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Rare beauty returns

Wednesday, 25th March, 2020

The Little Curlew (centre) with a Masked Lapwing (left) and a Black-Winged Stilt on Box Hollow Lake. PICTURE: Geoff Looney The Little Curlew (centre) with a Masked Lapwing (left) and a Black-Winged Stilt on Box Hollow Lake. PICTURE: Geoff Looney

By Craig Brealey

Birdlife is returning to Menindee with the water and amongst it all is a migratory species that has been rarely seen in NSW for years.

Local birdwatcher and tour guide operator, Geoff Looney, said he was delighted to discover the Little Curlew, a wading bird, beside Box Hollow, a small lake between lakes Pamamaroo and Copi Hollow recently.

There have been few sightings of it since the late 1990s, and Mr Looney has been asked to provide photographs and a report of his find to the NSW Ornithological Review Appraisal Committee.

“The Little Curlew was virtually taken off the list of wading birds that visit Australia,” he said yesterday.

He said water in the river and lakes, along with unseasonal cool weather for March, had attracted plenty of pelicans and ducks but also several types of birds that he had not seen for years.

“You’d be lucky to see two species of parrot in a week but now I’ve seen 15 blue bonnet parrots and some red rump, or grass parrots.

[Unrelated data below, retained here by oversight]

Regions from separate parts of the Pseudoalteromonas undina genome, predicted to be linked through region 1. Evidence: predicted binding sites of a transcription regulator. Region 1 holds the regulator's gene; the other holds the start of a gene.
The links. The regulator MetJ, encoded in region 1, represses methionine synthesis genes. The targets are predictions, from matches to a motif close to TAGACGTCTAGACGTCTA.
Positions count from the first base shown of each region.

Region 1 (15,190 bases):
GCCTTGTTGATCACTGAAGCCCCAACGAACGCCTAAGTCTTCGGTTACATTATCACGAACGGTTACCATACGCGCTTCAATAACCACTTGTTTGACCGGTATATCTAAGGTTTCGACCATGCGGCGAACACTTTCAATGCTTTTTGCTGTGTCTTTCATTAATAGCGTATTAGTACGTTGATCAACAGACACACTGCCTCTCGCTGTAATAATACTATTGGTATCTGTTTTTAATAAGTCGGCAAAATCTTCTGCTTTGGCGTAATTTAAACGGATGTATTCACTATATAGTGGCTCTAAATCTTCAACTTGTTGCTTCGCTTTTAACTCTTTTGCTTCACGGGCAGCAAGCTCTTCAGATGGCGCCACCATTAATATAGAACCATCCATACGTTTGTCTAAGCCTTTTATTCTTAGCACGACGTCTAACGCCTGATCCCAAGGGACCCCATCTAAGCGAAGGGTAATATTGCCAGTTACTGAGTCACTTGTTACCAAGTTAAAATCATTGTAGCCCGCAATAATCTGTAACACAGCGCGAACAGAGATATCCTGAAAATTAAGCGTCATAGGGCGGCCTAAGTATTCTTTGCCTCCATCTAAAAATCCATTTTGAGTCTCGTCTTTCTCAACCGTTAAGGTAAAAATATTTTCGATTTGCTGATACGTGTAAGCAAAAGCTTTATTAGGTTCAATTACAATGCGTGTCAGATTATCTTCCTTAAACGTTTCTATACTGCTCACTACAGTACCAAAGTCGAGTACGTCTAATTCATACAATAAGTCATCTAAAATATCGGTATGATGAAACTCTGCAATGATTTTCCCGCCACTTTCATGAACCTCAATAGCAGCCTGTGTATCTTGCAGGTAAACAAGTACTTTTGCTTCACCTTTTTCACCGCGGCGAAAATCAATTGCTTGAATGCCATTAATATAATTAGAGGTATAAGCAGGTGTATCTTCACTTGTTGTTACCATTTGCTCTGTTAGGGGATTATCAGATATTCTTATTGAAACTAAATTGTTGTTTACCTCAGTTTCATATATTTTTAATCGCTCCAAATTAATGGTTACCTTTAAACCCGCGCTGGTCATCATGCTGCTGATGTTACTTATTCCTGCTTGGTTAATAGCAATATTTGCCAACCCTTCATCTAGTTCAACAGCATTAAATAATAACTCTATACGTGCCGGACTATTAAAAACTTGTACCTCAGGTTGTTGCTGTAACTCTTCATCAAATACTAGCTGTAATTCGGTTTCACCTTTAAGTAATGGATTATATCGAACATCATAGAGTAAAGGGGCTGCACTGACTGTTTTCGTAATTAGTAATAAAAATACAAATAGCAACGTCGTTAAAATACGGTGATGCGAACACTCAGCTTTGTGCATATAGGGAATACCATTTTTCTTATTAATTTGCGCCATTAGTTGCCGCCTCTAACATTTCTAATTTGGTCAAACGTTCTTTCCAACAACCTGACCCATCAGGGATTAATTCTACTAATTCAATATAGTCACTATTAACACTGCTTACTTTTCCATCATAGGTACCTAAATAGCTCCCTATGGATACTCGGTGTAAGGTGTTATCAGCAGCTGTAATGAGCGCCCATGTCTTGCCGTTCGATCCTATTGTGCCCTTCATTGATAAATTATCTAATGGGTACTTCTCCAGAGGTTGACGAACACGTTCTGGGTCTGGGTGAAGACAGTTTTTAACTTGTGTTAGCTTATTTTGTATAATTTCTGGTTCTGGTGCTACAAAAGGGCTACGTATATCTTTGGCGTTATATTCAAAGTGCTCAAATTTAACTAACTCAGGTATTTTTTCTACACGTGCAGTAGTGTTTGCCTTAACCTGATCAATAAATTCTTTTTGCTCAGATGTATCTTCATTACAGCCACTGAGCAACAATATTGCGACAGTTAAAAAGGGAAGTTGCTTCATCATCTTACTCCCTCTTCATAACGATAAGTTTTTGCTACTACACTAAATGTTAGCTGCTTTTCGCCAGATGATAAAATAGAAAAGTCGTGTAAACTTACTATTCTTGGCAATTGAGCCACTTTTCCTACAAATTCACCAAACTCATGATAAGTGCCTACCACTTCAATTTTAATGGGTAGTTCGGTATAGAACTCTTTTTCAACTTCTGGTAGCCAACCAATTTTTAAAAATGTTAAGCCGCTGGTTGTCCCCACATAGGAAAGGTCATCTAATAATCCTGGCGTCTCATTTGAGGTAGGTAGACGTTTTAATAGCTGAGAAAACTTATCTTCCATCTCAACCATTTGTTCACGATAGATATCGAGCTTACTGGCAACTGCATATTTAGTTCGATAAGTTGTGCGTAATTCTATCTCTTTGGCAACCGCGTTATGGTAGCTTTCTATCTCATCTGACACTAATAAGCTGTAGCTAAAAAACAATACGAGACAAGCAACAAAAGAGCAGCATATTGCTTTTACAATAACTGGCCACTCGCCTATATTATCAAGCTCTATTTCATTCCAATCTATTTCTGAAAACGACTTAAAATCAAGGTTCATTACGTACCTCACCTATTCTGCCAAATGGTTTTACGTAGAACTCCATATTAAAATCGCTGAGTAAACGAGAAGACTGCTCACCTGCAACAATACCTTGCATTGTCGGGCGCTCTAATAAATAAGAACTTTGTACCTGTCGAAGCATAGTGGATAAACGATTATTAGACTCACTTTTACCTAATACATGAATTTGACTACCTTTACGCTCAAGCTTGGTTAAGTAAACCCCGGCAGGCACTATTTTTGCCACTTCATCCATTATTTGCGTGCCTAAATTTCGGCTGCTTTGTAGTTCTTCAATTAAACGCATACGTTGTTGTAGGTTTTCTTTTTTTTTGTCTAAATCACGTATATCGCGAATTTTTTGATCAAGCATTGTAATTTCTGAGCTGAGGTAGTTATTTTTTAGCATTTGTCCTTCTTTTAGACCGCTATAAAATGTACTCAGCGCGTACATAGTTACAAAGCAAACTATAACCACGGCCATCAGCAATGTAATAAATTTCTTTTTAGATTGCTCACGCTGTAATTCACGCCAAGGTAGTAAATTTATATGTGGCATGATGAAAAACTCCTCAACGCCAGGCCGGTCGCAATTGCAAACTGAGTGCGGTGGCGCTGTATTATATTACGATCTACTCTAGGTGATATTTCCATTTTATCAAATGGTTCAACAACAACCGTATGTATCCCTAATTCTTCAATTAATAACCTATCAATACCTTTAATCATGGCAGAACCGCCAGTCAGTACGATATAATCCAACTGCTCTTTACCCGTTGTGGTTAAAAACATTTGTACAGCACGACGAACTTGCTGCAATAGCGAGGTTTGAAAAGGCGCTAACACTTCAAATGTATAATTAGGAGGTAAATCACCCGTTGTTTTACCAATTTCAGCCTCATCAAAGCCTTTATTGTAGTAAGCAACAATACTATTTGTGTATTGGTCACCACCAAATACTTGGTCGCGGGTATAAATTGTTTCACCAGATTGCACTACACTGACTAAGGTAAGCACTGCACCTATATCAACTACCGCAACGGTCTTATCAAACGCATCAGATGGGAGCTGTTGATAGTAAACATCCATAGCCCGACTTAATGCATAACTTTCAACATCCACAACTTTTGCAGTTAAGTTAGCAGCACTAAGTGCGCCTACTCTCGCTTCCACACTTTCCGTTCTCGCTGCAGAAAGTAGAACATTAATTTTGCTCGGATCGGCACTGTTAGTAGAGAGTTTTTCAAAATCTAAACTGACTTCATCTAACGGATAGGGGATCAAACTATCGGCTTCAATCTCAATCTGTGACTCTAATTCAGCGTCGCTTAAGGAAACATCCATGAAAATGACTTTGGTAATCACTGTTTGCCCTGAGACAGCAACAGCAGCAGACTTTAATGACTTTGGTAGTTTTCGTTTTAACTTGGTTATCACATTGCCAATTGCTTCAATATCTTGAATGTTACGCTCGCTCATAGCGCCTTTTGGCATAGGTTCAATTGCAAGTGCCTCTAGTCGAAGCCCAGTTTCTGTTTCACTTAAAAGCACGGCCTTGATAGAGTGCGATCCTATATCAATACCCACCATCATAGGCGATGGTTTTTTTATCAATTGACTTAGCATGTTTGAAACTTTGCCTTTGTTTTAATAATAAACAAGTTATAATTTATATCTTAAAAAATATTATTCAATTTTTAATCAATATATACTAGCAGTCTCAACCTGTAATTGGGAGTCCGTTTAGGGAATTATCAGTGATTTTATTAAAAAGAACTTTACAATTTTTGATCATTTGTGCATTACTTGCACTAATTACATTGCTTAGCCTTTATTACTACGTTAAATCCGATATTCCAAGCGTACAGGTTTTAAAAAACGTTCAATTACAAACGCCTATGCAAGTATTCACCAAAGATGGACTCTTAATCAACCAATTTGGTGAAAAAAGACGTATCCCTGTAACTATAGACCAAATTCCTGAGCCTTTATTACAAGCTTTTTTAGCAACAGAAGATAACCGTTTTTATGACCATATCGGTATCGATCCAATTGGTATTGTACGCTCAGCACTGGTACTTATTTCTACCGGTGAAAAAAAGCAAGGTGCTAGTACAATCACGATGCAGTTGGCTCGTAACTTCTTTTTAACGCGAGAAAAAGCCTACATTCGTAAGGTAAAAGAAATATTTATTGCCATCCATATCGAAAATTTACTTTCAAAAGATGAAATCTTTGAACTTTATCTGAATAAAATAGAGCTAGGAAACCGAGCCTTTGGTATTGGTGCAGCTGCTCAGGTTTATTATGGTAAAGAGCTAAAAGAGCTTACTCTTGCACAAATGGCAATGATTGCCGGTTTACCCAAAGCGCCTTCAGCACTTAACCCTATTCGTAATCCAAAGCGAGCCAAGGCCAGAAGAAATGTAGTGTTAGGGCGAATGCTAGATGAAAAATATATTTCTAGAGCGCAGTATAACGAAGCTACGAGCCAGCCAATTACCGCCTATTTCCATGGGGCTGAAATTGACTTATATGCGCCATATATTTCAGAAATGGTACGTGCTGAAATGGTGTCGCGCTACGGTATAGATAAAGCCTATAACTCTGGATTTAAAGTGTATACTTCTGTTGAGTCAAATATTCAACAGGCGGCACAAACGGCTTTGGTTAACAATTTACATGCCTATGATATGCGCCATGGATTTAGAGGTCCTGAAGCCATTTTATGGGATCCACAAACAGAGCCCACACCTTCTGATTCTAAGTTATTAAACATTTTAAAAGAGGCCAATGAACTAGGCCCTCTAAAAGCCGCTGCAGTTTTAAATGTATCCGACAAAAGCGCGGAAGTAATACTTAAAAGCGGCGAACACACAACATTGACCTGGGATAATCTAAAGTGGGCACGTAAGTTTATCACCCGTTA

“Although it’s still not great here, there’s a lot of little bush birds, a few wrens and heaps of apostle birds.”

Mr Looney said he expected more to flock to the lakes and that it was a pity more people could not be there to witness the spectacle because the borders had been closed to help contain the spread of the coronavirus.

Last year Mr Looney was in despair at the state of the ancient lakes upon which he had conducted fishing trips and birdwatching tours since 2003.

Before they were ruined by over-extraction upstream and their still unexplained draining, hundreds of different species of bird were found on them, he said.

“The lakes and the big agriculture we had here were a big drawcard for birds.  

“I have seen 208 species but now you’re lucky to see 40 or 50 a month. Even the poor old emu got a bit scarce.”

However, the river was flowing again at last and water was reaching the lakes so it would not be long before the birds returned in bigger numbers, said Mr Looney.

“They’re not all back, but it’s certainly looking better.”

Fellow local, Graeme McCrabb, reported seeing “thousands of pelicans” as well as wood ducks, black swans and ibis this week as the river continued to rise.

“I’m no expert on birds but there’s lots of species,” said Mr McCrabb, a grape grower and businessman.

“The flow’s not quite over Weir 32 yet but it’s rising in our weir pool and they let water into Lake Pamamaroo this morning.”

He agreed with Mr Looney that it was bad luck fewer visitors would see life returning to the lakes after years of drought.

“It was really busy in town last weekend, things were ramping up, so it is a pity about the coronavirus because it was building up for a bumper Easter.”

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